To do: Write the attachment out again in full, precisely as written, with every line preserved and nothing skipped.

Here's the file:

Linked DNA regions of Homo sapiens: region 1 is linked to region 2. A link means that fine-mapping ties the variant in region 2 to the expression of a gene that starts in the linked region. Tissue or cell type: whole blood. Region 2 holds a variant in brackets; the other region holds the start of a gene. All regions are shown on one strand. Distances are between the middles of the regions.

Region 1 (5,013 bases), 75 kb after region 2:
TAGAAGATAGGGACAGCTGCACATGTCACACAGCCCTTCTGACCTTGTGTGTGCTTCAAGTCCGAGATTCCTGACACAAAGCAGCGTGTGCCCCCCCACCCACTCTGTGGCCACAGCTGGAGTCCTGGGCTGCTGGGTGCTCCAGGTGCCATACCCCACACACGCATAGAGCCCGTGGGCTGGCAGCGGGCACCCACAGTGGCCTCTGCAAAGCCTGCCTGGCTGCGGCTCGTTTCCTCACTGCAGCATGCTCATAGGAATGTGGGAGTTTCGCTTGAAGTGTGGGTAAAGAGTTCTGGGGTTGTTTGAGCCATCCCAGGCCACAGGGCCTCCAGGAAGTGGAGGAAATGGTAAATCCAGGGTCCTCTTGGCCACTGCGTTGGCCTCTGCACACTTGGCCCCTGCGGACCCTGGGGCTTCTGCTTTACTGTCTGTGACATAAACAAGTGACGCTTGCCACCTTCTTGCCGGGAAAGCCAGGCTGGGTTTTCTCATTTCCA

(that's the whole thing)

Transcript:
Linked DNA regions of Homo sapiens: region 1 is linked to region 2. A link means that fine-mapping ties the variant in region 2 to the expression of a gene that starts in the linked region. Tissue or cell type: whole blood. Region 2 holds a variant in brackets; the other region holds the start of a gene. All regions are shown on one strand. Distances are between the middles of the regions.

Region 1 (5,013 bases), 75 kb after region 2:
TAGAAGATAGGGACAGCTGCACATGTCACACAGCCCTTCTGACCTTGTGTGTGCTTCAAGTCCGAGATTCCTGACACAAAGCAGCGTGTGCCCCCCCACCCACTCTGTGGCCACAGCTGGAGTCCTGGGCTGCTGGGTGCTCCAGGTGCCATACCCCACACACGCATAGAGCCCGTGGGCTGGCAGCGGGCACCCACAGTGGCCTCTGCAAAGCCTGCCTGGCTGCGGCTCGTTTCCTCACTGCAGCATGCTCATAGGAATGTGGGAGTTTCGCTTGAAGTGTGGGTAAAGAGTTCTGGGGTTGTTTGAGCCATCCCAGGCCACAGGGCCTCCAGGAAGTGGAGGAAATGGTAAATCCAGGGTCCTCTTGGCCACTGCGTTGGCCTCTGCACACTTGGCCCCTGCGGACCCTGGGGCTTCTGCTTTACTGTCTGTGACATAAACAAGTGACGCTTGCCACCTTCTTGCCGGGAAAGCCAGGCTGGGTTTTCTCATTTCCA